NANPA Foundation Announces Krista Schlyer as 2016 Recipient of Philip Hyde Grant

Award Highlights Use of Photography in Conservation Efforts

Anacostia 11-19-15-3001

The NANPA Foundation is pleased to announce that Krista Schlyer of Mount Rainier, Maryland is the recipient of the 2016 Philip Hyde Grant for her work using photography and visual storytelling to draw attention to one of the United States’ most denuded river ecosystems: the Anacostia River. This $2,500 peer-reviewed grant is awarded annually by the NANPA Foundation to a nature photographer who is actively pursuing completion of an environmental project.

The award will help continue Schlyer’s project which is to create a thorough documentation of the river from its deep biodiversity to the connection of people to this river system, as well as the past and ongoing threats to the river’s health and the solutions that promise a better future. Her documentation of the deforestation, agricultural and urban runoff, and toxic industry which has caused the deterioration of the river’s ecosystem began six years ago. The grant allows her to continue her work which will culminate in August 2018 with a photography/coffee table book, oral history, film, outdoor traveling exhibit and slideshow presentation.

North American beaver (Castor canadensis) on the Anacostia River, Washington DC metro region. USA. July 2014. Cropped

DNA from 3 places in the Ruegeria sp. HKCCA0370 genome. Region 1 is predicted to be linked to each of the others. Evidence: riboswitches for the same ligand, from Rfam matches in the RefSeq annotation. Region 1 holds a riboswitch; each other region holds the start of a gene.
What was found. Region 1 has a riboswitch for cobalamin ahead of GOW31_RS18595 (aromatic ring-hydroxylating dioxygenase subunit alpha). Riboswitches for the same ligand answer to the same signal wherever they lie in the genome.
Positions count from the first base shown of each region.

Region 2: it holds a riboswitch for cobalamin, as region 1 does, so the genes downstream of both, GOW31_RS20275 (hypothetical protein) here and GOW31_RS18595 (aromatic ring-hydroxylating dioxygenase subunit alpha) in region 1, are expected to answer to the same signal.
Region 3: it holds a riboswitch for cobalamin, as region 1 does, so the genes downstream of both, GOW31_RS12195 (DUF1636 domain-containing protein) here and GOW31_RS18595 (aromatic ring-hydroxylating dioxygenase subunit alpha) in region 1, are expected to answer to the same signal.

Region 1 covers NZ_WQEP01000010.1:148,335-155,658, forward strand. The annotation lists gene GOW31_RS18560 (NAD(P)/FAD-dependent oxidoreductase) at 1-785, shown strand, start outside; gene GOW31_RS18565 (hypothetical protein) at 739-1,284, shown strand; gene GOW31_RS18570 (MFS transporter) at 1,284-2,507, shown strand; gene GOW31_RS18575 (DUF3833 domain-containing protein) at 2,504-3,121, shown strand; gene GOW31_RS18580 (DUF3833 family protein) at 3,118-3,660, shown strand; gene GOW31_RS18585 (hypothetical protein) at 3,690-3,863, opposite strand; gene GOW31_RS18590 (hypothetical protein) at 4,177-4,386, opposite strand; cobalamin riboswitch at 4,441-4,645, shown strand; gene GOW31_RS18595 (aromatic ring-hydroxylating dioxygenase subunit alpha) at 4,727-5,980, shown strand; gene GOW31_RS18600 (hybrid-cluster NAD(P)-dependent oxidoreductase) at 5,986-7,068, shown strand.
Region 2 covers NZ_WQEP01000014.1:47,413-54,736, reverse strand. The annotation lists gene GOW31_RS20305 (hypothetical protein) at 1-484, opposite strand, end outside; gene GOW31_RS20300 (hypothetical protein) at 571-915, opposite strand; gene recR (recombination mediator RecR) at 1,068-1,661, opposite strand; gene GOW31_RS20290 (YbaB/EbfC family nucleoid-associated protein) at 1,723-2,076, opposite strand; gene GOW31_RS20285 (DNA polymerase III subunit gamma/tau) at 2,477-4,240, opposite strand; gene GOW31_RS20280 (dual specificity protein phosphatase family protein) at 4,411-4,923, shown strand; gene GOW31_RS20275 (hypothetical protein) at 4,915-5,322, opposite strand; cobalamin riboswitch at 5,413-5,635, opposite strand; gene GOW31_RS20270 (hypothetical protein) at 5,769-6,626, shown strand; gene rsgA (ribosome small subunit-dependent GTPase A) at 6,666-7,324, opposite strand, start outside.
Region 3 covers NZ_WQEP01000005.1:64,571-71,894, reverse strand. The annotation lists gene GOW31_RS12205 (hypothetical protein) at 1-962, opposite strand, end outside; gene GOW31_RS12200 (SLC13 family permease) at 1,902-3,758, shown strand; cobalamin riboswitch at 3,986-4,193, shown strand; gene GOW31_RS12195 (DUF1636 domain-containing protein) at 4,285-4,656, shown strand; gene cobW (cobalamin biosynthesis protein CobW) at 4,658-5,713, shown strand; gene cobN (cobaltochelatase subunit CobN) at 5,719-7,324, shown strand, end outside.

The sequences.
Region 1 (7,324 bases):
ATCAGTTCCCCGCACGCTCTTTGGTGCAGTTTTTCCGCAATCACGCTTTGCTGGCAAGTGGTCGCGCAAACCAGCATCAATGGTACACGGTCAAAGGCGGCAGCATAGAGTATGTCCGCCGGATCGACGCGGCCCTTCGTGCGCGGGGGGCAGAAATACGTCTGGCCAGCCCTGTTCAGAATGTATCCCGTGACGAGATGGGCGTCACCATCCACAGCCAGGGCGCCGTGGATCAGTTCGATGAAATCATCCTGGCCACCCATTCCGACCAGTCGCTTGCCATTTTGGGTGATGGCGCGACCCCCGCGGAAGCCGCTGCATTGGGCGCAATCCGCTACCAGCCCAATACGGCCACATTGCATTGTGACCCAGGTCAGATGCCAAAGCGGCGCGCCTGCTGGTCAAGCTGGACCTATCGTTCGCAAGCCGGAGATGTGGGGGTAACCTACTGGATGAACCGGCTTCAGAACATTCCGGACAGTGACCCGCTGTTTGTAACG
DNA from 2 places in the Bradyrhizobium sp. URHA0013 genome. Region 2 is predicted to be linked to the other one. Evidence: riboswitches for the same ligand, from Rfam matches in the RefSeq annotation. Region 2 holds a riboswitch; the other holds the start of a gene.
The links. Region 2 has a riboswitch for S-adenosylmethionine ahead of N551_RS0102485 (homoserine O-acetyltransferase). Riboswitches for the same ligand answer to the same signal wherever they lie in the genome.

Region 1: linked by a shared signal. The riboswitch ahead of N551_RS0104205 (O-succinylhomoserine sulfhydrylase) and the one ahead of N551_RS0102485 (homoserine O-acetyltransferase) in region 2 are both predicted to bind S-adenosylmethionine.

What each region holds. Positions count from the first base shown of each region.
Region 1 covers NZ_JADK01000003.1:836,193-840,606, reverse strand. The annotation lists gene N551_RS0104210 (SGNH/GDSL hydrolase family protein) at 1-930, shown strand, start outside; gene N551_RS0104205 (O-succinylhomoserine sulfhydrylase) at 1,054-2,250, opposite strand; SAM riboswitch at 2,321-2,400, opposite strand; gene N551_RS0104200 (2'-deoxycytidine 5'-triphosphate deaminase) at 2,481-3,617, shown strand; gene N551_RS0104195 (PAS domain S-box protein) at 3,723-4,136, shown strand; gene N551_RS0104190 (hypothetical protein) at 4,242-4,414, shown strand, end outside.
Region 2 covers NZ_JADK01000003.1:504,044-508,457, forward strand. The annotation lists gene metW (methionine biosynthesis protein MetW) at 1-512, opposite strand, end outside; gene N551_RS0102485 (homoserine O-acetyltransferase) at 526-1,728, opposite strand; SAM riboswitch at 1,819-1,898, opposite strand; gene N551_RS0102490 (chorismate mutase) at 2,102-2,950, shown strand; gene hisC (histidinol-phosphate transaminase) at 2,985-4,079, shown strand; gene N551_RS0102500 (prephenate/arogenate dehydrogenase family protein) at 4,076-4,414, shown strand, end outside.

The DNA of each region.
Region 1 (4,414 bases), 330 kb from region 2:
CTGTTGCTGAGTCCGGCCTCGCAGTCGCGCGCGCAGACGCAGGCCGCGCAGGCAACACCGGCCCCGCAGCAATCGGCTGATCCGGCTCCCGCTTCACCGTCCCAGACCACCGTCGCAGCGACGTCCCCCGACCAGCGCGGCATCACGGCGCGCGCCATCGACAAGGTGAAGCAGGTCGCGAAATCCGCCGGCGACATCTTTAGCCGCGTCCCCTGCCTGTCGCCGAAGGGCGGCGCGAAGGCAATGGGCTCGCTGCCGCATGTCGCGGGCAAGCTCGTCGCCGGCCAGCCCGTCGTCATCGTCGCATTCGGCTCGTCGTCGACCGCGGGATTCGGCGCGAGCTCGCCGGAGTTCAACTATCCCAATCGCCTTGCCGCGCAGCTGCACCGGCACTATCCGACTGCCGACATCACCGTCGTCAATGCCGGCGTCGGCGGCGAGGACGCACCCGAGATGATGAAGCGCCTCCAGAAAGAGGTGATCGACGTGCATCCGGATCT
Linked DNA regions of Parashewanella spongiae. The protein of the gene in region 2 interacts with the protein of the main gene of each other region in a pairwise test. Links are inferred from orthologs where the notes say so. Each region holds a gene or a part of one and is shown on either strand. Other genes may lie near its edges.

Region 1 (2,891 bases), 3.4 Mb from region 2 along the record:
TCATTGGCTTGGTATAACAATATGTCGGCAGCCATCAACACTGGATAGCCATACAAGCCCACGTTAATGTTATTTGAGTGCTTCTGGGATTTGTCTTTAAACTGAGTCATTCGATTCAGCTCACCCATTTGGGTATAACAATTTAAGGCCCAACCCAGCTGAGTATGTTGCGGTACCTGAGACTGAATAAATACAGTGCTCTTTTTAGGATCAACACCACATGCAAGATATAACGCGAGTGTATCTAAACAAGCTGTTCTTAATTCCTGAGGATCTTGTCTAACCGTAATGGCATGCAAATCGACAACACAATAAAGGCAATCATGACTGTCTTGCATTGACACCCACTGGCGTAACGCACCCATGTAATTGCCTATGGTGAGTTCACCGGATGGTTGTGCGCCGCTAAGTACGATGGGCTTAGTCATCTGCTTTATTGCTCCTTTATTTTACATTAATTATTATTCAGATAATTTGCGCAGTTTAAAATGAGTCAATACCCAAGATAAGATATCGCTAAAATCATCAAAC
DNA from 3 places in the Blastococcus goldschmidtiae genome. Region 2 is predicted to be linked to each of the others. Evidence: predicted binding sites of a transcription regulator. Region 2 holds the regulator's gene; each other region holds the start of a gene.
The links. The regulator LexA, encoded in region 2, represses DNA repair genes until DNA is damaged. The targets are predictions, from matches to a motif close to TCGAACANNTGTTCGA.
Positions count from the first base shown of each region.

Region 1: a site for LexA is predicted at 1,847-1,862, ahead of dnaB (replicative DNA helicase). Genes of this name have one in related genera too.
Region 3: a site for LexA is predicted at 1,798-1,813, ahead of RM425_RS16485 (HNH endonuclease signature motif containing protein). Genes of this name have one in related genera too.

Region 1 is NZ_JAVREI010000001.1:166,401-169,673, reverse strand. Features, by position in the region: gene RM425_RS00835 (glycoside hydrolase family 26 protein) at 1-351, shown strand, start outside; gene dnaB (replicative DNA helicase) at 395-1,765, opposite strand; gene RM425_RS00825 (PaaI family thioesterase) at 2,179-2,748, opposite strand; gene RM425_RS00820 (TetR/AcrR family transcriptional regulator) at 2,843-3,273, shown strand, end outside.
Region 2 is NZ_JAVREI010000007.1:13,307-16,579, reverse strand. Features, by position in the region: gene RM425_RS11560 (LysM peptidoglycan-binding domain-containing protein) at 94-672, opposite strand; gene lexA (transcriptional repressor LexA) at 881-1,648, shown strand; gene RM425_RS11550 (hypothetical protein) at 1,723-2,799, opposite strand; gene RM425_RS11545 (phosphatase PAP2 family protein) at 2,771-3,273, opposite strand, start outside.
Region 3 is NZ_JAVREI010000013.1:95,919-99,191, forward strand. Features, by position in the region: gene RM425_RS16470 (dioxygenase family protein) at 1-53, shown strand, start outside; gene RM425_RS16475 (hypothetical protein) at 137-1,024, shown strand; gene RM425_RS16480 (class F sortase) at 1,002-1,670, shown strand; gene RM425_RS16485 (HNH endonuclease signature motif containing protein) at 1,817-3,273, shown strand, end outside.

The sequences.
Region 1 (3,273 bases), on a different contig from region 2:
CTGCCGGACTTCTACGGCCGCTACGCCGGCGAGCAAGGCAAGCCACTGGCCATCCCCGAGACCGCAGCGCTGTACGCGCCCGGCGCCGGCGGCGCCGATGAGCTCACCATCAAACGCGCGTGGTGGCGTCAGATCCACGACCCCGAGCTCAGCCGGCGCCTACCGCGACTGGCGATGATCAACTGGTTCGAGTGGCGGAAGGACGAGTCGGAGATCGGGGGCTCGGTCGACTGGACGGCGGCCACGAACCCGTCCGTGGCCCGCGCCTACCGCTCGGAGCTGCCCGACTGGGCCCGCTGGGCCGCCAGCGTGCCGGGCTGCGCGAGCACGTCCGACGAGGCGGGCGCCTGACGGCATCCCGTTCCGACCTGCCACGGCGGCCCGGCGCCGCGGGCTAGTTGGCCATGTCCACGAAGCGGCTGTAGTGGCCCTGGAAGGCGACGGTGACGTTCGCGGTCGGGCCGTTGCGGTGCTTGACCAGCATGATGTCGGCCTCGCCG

North American beaver (Castor canadensis) on the Anacostia River, Washington DC metro region. USA. July 2014.

Since 1999, the Philip Hyde Grant has been made possible by individual donations to the NANPA Foundation. It is awarded by the NANPA Foundation to a NANPA member who is actively pursuing a peer-reviewed environmental project that is consistent with the missions of NANPA and the NANPA Foundation.

Trash and other pollution in the Anacostia River watershed. Photo taken in the US Arboretum.

Trash and other pollution in the Anacostia River watershed. Photo taken in the US Arboretum.

This grant was named for Philip J. Hyde who was the primary conservation photographer for the Sierra Club and became known for his color images of Western landscapes that became a weapon against environmental degradation.  Photographers receiving the grant are following in his footsteps of environmental protection through photography.